“My freshman year, I just hit front row. I didn’t play back row at all,” she said. “When you’re not doing that for a whole year, you kind of lose practice of it, and you have to start reading the ball better in the back row but also making sure you’re in the right space.
“Serve receive was especially tough for me to get back into.”
Deegan has made strides since. This season, she has 16 aces and is second on the team with 130 digs. Her serve-receive percentage is a serviceable .969.
Becoming a more complete player has benefitted Deegan and the Leopards — they are 6-2 in the Patriot League after winning only four league matches from 2018 to 2020 — but her calling card remains her ability to hit.
“The ball just sounds different coming off her hand compared to others,” Adams said, “which is pretty cool.”
Her numbers are staggering. In 16 matches, she has 11 with at least 20 kills, including two of more than 30. She had a season-high 36 (with a .418 hitting percentage) in a five-set loss to Sacred Heart and 31 in a four-set win over rival Lehigh.
Maybe even more impressive are the trio of three-set matches in which she had at least 24 kills — or eight per set.
As a testimony to her growth as an all-around volleyball player, Deegan is putting up her eye-popping numbers using more than brute strength.
“My freshman year, my mindset was, I’m going to jump and hit the ball as hard as I can no matter what,” she said. “I don’t care who’s in front of me. I’m just going to jump and hit it as hard as I can.
“But as the years go on, you’re looking more at the block. You’re looking more at using hands. You’re looking for open spots on the court, so even if I’m not hitting the ball as hard as I can, I’m hitting the ball to the right spot.
“We always talk about, as a team, that a kill is just a point no matter how hard you hit it. It’s not as cool, but it’s still one point for the team.”
Adams said: “I think just across the board with all our hitters, we talk a lot about bad situations and good situations. I think through her tenure here, it’s just her being mindful of what it means to be in a good (hitting) situation or a bad situation.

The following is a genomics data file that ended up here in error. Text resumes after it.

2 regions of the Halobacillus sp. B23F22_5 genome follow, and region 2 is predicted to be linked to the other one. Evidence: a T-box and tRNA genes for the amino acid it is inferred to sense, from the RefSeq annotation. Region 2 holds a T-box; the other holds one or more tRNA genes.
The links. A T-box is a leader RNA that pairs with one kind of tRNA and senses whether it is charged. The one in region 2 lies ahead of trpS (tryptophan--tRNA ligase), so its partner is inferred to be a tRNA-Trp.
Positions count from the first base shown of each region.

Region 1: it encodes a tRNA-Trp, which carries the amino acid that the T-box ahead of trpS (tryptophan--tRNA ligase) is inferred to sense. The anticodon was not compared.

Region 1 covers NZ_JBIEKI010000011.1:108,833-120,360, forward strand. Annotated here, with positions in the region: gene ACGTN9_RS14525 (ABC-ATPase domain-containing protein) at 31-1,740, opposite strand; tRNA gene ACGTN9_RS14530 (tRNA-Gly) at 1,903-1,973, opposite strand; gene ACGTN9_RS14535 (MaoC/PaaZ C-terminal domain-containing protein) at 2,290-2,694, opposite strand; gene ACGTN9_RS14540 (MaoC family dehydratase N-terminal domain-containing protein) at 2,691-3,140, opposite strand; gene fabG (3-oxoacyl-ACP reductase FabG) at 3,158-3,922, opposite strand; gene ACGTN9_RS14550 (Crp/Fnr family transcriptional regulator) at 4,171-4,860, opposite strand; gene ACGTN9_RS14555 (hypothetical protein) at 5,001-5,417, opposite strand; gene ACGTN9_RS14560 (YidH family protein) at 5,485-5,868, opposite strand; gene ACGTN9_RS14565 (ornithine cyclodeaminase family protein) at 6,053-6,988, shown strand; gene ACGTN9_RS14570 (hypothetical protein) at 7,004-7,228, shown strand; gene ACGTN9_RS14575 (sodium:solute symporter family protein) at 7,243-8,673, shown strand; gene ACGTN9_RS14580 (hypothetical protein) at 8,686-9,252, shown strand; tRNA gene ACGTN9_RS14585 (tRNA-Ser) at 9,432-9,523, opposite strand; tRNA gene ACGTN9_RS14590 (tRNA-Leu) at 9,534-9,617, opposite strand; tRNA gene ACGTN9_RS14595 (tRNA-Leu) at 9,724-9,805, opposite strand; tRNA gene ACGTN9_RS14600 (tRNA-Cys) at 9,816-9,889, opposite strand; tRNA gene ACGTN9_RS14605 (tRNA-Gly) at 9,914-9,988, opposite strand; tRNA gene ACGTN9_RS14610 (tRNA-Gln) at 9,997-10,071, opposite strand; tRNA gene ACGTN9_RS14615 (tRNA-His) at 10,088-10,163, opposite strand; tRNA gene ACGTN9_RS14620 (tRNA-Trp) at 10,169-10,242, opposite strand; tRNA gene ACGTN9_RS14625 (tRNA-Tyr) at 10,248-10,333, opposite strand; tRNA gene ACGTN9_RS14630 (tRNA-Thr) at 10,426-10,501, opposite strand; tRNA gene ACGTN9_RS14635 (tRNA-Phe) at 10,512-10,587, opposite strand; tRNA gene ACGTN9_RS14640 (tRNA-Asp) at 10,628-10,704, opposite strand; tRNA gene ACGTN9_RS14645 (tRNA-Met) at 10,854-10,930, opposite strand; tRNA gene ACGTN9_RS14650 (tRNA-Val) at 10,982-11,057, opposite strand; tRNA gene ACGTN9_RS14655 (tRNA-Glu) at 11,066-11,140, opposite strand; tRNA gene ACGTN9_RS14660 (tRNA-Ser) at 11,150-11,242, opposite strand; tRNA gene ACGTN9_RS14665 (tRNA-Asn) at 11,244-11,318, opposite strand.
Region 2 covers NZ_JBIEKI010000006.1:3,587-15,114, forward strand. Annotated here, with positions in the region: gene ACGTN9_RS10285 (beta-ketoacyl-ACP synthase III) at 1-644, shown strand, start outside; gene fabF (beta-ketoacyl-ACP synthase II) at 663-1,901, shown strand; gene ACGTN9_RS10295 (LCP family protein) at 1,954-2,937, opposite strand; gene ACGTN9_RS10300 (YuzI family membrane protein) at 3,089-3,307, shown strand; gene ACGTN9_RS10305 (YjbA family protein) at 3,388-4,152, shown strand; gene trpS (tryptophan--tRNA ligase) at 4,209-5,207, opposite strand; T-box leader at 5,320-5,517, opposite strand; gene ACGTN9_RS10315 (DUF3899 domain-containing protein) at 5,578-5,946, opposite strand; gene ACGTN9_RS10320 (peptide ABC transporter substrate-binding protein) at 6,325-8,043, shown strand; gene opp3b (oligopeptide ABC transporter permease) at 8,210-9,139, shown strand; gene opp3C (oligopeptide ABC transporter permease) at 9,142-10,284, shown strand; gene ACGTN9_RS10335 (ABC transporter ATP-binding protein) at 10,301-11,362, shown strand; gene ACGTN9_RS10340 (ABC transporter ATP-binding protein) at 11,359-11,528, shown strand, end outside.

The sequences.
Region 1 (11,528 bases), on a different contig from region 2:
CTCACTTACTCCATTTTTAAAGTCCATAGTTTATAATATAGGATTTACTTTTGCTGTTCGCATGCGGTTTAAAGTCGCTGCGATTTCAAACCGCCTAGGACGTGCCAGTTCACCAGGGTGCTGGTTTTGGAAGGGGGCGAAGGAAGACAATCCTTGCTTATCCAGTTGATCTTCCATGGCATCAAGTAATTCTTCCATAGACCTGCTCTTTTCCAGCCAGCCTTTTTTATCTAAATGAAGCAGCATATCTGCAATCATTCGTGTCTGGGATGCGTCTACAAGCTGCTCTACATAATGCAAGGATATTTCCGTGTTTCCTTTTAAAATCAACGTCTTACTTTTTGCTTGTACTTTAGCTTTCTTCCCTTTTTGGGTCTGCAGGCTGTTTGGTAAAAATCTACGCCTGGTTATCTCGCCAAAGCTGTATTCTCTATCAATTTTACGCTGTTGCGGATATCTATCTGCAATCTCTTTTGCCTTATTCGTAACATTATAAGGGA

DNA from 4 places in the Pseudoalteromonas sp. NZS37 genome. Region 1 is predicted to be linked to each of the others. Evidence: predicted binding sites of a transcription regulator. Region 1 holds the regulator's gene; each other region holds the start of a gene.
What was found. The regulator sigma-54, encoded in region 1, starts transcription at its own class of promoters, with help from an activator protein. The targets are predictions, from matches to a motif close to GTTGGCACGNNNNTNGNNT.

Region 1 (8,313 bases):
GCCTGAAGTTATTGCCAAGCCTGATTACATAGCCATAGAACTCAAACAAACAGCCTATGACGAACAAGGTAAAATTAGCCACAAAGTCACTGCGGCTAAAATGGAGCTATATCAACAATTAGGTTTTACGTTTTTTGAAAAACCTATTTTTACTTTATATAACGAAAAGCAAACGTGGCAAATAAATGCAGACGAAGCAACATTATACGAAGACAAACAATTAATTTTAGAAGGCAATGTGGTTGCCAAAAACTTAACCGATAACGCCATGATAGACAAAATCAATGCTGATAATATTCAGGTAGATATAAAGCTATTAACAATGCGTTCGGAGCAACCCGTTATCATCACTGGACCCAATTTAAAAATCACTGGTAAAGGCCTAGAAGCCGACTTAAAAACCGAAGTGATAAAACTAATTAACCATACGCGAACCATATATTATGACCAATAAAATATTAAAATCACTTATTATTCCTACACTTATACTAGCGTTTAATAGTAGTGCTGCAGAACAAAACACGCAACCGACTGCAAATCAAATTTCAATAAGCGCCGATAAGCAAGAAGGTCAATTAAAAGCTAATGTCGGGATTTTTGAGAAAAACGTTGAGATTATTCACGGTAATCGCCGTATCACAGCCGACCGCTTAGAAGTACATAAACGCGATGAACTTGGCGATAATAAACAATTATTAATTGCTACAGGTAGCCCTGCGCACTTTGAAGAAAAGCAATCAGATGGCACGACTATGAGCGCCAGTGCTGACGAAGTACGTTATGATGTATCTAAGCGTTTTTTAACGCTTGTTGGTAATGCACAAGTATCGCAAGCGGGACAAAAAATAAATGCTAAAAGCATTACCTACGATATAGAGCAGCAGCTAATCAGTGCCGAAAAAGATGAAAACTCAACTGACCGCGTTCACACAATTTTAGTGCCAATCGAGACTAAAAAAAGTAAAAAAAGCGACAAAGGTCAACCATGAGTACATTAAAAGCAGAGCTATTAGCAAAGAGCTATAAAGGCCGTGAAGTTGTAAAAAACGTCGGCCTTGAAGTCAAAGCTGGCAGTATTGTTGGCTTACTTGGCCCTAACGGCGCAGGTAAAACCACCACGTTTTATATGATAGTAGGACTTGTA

“I think she had the baseline athleticism, and it’s just now coming to the peak of having so many years of volleyball under her belt, especially at the college level. It has helped her become a true volleyball player — with a very heavy arm.”
Deegan’s dominance has helped open up opportunities for other players. Grace Tulevech, a senior outside, has 123 kills and a .250 hitting percentage — right behind Deegan’s personal-best percentage of .252. Sophomore middle Gracie Gibson is second in the Patriot League with a .313 hitting percentage.
Senior Madi Wahrmund has 97 kills and hits .242. The Leopards are on top of the Patriot League in hitting percentage (.221).
“It’s just a team effort,” Deegan said. “It’s not just me getting a lot of kills. We have been able to incorporate a lot of our other hitters.”
Another crack at Colgate looms October 24 in Easton. The Raiders swept the first meeting, but two of the three sets required “overtime.” That’s how close Lafayette is to having at least a share of first place.
The mere notion of contending for a conference title seemed far-fetched even a year ago. But the Leopards have shown they can be serious players in the race to the top.
For proof, consider they swept perennial league power American on October 1 (one of Deegan’s 25-kills matches). Lafayette hadn’t swept American since 1987.
“It’s a really crazy feeling,” Deegan said. “Our first two or three years, we were the bottom of the Patriot League. It’s the best feeling. We’re just having fun. Every time we step on the court, everyone is trying their hardest.
“We’re having fun, laughing, excited to step on the court instead of being like, ‘Oh we’re going to get crushed by this team we’re playing’ … Now that we have played almost every team in the Patriot League, we have gained a lot more confidence in ourselves.”
So confident that Lafayette has visions of competing in the Patriot League Tournament, something it hasn’t done since 2006, when it was the No. 4 seed.
As the season reaches the halfway point, the Leopards are in a comfortable spot, 2.5 games up on American and Navy for the No. 4 spot. Which is something when you consider that in Adams’ first year, 2019, the Leopards finished 13-19 overall (2-14 Patriot) and then went just 2-5 in the abbreviated spring 2021 season.
Regardless of what the final month of the regular season holds, Deegan said she already has a sense of satisfaction knowing the team is light years ahead of where it was her freshman season.
“Even now, winning this many games is something we’ve never done before, so it’s really cool to be a part of that,” she said. “Even if we don’t make it to the NCAA Tournament and just make it to the Patriot League Tournament, that’s a huge step for us.
“And it’s a good feeling to be a senior on the team and kind of lead the program into a better place than it started in.”
And that, Corpora said, is Deegan in a nutshell. As much pride as she could feel leading the country in hitting, she prefers to think of her accomplishments in terms of the team.
“She’ll never say how good she is,” Corpora said. “She probably doesn’t realize how good she is. If you listen to any of her interviews on the Lafayette website, she’s always praising her teammates. And that’s just her. She’s that type of kid.”